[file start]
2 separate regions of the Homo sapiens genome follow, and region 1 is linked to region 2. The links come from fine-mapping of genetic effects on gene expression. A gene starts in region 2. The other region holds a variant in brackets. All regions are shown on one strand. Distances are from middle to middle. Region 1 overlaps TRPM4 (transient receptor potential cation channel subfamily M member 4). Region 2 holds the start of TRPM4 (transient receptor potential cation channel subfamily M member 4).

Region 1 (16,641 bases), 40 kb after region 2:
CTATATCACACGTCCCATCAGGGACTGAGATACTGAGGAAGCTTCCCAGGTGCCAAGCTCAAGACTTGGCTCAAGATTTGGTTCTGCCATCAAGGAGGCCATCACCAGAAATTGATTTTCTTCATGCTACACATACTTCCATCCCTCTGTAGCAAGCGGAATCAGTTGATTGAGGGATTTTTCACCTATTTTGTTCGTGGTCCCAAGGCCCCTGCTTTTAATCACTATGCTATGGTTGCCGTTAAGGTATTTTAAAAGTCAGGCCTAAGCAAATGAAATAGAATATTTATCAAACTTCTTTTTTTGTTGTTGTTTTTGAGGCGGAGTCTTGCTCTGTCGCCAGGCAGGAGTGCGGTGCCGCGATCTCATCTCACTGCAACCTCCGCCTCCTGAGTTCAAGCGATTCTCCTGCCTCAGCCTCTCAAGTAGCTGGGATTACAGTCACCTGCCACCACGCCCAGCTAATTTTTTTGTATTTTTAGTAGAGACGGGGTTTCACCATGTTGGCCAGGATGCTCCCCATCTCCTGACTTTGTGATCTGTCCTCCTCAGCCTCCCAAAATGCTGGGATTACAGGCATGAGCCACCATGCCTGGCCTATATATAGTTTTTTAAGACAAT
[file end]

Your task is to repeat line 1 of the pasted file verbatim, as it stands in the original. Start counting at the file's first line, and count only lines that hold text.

2 separate regions of the Homo sapiens genome follow, and region 1 is linked to region 2. The links come from fine-mapping of genetic effects on gene expression. A gene starts in region 2. The other region holds a variant in brackets. All regions are shown on one strand. Distances are from middle to middle. Region 1 overlaps TRPM4 (transient receptor potential cation channel subfamily M member 4). Region 2 holds the start of TRPM4 (transient receptor potential cation channel subfamily M member 4).